State and regional plastics associations continue to sprout up, and leaders of the movement say they can play a role in luring new manufacturing, working with state and local government. Most of these grass-roots trade associations were formed to represent local molders, extrusion companies and other processors. That means their first priority has to be serving companies already in their region, according to Timothy Mazzer, executive director of the Berkshire Plastics Network in Pittsfield, Mass.
Berkshire Plastics Network represents 40 area companies that employ some 1,700 people.
Many of these associations have developed close ties to state and local economic development departments. And government officials, naturally, always want to draw more industry.
``Certainly what can be used to draw plastics companies into the area is talking about the network,'' Mazzer said. ``But we usually only participate when asked.''
But Mazzer said the existing members of the network create about 100 jobs a year. He said the network acts as the middleman between members, government agencies and area universities.
In Connecticut, two groups have formed within the past few years, the Connecticut Plastics Council in Middletown and the Naugatuck Valley Deployment Research Program in Ansonia.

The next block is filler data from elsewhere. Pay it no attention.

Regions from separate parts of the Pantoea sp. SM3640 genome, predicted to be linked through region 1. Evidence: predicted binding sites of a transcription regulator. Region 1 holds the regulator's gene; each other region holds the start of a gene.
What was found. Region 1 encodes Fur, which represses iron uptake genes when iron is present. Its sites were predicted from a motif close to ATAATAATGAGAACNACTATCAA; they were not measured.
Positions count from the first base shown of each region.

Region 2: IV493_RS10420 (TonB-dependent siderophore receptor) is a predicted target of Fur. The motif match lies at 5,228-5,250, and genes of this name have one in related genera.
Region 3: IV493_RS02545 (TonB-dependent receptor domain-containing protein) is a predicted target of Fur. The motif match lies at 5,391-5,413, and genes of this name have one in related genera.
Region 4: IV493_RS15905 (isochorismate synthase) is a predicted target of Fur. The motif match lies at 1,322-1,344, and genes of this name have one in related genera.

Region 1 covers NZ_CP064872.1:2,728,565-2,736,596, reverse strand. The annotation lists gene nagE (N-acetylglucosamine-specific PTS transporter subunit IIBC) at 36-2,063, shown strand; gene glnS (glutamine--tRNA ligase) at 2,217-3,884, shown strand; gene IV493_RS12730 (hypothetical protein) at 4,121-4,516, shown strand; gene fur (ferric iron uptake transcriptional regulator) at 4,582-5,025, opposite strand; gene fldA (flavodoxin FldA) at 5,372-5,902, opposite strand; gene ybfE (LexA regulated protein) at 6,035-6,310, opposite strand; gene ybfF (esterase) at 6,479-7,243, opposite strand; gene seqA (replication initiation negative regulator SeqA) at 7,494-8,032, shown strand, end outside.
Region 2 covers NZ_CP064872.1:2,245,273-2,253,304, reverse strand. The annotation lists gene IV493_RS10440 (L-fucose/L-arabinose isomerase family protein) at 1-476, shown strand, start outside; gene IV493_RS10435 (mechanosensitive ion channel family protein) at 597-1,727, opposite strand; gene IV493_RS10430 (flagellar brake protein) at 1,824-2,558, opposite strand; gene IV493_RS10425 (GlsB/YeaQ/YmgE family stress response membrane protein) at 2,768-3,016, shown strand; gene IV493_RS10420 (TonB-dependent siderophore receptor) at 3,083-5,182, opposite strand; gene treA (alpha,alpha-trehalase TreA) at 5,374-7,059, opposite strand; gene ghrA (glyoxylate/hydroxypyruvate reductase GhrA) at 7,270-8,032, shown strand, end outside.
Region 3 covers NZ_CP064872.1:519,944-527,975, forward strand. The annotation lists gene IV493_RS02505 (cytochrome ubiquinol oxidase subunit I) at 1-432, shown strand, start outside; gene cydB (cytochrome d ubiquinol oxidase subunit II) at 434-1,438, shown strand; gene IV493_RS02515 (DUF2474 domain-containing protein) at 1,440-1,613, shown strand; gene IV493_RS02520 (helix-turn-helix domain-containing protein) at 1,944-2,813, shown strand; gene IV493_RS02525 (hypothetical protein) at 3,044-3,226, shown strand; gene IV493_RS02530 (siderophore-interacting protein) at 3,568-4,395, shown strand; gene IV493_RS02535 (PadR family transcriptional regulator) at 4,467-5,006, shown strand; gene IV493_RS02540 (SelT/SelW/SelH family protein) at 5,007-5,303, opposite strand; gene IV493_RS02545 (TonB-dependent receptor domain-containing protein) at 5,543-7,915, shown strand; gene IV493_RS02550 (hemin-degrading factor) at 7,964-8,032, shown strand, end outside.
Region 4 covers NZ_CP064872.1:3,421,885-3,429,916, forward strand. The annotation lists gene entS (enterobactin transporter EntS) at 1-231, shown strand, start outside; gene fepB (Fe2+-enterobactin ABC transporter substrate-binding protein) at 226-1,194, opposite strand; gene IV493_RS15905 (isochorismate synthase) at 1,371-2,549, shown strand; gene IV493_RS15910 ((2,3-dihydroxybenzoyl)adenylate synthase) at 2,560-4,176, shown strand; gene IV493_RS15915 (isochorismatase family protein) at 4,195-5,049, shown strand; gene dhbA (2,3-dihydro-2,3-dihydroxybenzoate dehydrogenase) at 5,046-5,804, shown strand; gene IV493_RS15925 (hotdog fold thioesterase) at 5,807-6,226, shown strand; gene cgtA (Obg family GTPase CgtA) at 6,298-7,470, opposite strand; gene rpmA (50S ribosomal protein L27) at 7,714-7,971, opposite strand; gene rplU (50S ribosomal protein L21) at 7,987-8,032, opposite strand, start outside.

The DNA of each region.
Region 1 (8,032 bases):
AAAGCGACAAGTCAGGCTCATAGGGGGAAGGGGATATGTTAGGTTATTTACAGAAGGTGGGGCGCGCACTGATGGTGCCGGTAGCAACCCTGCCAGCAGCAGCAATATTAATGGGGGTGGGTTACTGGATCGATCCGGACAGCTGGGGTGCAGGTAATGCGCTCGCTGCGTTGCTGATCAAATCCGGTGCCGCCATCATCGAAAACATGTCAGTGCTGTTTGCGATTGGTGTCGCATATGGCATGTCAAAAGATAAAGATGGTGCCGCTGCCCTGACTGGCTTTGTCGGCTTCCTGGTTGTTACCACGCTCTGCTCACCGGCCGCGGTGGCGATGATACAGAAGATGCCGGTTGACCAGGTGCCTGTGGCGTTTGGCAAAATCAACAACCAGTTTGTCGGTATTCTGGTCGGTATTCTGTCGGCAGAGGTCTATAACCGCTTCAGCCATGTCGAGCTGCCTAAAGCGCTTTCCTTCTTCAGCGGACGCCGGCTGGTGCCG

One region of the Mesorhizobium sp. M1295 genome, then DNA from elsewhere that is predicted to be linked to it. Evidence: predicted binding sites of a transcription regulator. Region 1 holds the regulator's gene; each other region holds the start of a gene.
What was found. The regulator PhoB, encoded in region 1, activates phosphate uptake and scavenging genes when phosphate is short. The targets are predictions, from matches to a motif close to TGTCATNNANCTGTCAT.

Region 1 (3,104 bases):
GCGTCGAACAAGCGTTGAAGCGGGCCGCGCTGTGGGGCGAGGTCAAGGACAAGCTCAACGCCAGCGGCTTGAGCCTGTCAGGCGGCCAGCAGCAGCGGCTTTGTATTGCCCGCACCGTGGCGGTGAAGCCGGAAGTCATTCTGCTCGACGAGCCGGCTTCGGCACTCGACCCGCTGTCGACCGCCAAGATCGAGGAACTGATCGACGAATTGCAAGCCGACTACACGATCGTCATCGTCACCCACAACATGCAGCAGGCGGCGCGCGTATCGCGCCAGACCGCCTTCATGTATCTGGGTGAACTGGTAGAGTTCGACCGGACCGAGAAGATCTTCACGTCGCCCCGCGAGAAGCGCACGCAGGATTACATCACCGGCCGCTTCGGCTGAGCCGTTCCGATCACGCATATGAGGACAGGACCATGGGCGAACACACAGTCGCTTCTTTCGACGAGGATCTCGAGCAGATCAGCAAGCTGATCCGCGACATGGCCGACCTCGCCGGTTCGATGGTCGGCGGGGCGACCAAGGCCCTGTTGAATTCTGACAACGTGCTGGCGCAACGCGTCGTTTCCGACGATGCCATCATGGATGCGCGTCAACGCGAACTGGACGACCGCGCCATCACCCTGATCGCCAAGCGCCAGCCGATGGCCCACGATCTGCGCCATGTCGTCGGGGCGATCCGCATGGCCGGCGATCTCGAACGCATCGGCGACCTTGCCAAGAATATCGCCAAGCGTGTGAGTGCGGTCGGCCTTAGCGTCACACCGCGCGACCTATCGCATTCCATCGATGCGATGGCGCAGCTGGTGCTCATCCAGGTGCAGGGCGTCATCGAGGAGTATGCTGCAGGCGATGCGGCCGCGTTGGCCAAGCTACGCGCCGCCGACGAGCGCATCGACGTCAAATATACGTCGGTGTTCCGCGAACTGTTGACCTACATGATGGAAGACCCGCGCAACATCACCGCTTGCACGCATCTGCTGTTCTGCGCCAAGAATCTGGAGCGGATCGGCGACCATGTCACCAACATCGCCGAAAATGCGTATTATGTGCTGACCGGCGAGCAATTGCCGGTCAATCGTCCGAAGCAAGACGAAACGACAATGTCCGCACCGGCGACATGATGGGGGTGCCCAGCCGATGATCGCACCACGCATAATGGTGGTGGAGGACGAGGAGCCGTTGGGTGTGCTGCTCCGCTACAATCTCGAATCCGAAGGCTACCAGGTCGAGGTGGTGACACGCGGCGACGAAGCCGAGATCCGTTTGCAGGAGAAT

Director Ted Stoughton said CPC wants to promote the region to outside firms looking for plant locations. Stoughton said CPC is working to establish more contacts in state government. On April 2, Connecticut activists will hold a trade show and conference, Plasi/ Conn '97, in Southington. Stoughton said there will be 50 exhibitors and panel discussions on using state resources and worker training.
Roy Wirth, director of Naugatuck Valley Deployment Research Program, said members are making global business contacts through the group's Internet site. That led to a connection with Ameri-Israel of Wilbraham, Mass., which represents about 40 plastics firms in Israel. Wirth said his group is studying other ways to market the region.
It is only natural for the Akron-based Plastics Processors Association of Ohio to get involved in marketing the region, given Ohio's status as a center of plastics in the heart of the industrial Midwest, said Chris Chrisman, executive director. Another draw for processors is Ohio's standing as the second-largest state for molds, behind Michigan.
PPA works closely with the Ohio Department of Economic Development. It will have a booth during NPE `97 in Chicago, in the Ohio exhibit.